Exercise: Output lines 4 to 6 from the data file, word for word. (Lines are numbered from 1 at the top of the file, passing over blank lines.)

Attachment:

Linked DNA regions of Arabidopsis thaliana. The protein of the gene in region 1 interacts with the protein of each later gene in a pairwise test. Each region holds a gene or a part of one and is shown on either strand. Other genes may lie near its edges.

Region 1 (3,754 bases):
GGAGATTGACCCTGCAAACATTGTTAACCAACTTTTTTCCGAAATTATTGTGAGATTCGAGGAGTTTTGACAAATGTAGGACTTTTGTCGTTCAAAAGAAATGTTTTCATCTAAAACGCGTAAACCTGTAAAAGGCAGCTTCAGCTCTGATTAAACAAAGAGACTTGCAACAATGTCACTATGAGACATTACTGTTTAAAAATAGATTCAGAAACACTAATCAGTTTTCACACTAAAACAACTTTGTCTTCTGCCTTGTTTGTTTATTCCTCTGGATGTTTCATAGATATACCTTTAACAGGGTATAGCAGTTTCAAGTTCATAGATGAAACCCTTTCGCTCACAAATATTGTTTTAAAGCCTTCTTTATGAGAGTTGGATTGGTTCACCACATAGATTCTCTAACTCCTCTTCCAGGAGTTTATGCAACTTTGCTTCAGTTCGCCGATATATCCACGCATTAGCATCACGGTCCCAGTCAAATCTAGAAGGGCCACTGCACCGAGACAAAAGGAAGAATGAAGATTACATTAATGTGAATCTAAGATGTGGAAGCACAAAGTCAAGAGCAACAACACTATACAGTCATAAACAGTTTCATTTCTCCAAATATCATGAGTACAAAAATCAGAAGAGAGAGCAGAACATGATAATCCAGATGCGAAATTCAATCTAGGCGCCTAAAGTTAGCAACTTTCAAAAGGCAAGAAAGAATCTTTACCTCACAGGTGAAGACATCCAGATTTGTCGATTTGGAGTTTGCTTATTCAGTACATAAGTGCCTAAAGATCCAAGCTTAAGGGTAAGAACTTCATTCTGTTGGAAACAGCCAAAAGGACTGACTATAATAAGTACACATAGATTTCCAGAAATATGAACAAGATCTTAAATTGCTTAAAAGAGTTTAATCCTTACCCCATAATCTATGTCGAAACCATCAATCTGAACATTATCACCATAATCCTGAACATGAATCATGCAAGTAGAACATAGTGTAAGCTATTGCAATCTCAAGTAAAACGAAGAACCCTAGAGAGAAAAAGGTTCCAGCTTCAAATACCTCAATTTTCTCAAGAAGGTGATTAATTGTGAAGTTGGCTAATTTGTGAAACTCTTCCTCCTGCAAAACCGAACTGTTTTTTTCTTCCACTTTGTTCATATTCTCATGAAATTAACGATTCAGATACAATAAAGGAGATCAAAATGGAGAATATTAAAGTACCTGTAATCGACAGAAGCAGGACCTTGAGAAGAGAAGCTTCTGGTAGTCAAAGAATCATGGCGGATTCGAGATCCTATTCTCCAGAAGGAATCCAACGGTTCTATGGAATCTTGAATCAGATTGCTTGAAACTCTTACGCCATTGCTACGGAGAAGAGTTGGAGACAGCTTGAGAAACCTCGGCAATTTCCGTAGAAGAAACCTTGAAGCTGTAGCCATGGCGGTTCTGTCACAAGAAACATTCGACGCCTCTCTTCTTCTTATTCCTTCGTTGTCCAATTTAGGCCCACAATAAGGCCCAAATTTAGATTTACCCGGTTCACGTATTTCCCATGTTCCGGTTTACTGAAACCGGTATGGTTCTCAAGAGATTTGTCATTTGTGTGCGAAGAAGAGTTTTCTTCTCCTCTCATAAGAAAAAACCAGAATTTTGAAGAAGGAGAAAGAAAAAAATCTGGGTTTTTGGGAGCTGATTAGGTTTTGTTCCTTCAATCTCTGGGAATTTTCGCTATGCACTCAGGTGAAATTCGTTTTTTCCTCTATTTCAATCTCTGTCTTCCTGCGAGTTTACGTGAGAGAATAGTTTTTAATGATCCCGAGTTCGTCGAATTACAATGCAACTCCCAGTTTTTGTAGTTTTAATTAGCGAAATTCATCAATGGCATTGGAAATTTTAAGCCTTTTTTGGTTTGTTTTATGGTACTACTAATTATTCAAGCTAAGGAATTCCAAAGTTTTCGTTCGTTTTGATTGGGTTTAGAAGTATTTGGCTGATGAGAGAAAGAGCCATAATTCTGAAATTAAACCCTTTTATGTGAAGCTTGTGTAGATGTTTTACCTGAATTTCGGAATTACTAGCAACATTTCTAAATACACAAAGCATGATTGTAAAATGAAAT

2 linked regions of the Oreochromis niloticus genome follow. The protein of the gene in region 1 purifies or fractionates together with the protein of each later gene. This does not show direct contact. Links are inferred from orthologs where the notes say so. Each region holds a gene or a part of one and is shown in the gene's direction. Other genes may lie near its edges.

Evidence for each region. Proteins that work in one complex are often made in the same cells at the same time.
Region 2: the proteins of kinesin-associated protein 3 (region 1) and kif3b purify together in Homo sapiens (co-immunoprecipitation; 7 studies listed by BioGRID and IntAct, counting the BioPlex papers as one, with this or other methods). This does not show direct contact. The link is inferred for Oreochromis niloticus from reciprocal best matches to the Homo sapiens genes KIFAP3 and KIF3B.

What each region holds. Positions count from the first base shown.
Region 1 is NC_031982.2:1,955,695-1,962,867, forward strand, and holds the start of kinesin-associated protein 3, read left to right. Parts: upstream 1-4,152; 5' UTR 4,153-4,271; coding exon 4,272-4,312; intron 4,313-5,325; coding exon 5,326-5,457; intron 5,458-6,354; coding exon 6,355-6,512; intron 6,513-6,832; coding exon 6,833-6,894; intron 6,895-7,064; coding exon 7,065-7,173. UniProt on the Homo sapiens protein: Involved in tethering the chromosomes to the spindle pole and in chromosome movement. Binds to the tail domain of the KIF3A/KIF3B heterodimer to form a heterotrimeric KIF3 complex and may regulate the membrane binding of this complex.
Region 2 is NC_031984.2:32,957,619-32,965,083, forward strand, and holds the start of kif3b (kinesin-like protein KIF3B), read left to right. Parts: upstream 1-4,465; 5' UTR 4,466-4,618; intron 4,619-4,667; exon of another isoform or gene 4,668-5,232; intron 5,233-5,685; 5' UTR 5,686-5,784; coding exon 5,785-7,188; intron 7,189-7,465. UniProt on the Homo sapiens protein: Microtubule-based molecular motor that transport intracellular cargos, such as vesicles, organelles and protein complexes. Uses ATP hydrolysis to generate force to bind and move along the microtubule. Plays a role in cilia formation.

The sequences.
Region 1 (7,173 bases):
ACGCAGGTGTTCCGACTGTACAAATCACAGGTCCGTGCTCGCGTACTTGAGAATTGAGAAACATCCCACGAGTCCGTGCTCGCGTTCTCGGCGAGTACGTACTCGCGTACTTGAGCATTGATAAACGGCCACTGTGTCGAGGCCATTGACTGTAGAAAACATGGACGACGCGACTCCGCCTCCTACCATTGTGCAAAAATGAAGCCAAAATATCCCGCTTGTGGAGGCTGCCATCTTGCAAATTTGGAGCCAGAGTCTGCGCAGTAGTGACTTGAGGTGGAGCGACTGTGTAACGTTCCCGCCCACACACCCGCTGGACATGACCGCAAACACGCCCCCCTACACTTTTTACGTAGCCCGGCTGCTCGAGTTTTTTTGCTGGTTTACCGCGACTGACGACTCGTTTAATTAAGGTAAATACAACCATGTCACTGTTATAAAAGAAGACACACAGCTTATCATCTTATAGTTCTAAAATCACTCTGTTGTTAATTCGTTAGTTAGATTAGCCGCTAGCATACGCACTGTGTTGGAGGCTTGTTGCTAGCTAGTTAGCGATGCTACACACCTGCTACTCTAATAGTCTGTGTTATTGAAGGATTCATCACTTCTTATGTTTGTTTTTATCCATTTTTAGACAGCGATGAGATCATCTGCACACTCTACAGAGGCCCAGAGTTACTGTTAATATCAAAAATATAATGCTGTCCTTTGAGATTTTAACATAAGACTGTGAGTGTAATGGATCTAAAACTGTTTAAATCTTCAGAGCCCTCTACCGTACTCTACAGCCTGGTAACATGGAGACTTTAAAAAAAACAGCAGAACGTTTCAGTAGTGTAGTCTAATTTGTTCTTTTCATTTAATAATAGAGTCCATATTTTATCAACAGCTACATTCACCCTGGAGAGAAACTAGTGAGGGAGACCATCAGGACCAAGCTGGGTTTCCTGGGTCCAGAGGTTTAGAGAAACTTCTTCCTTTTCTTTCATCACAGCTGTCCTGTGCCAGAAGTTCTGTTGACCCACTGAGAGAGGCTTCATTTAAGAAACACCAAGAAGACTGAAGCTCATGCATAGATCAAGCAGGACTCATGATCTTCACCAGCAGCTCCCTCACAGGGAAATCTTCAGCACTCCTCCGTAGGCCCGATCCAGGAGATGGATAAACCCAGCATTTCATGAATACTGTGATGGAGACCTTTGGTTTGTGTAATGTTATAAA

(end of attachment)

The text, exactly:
2 linked regions of the Oreochromis niloticus genome follow. The protein of the gene in region 1 purifies or fractionates together with the protein of each later gene. This does not show direct contact. Links are inferred from orthologs where the notes say so. Each region holds a gene or a part of one and is shown in the gene's direction. Other genes may lie near its edges.

Evidence for each region. Proteins that work in one complex are often made in the same cells at the same time.
Region 2: the proteins of kinesin-associated protein 3 (region 1) and kif3b purify together in Homo sapiens (co-immunoprecipitation; 7 studies listed by BioGRID and IntAct, counting the BioPlex papers as one, with this or other methods). This does not show direct contact. The link is inferred for Oreochromis niloticus from reciprocal best matches to the Homo sapiens genes KIFAP3 and KIF3B.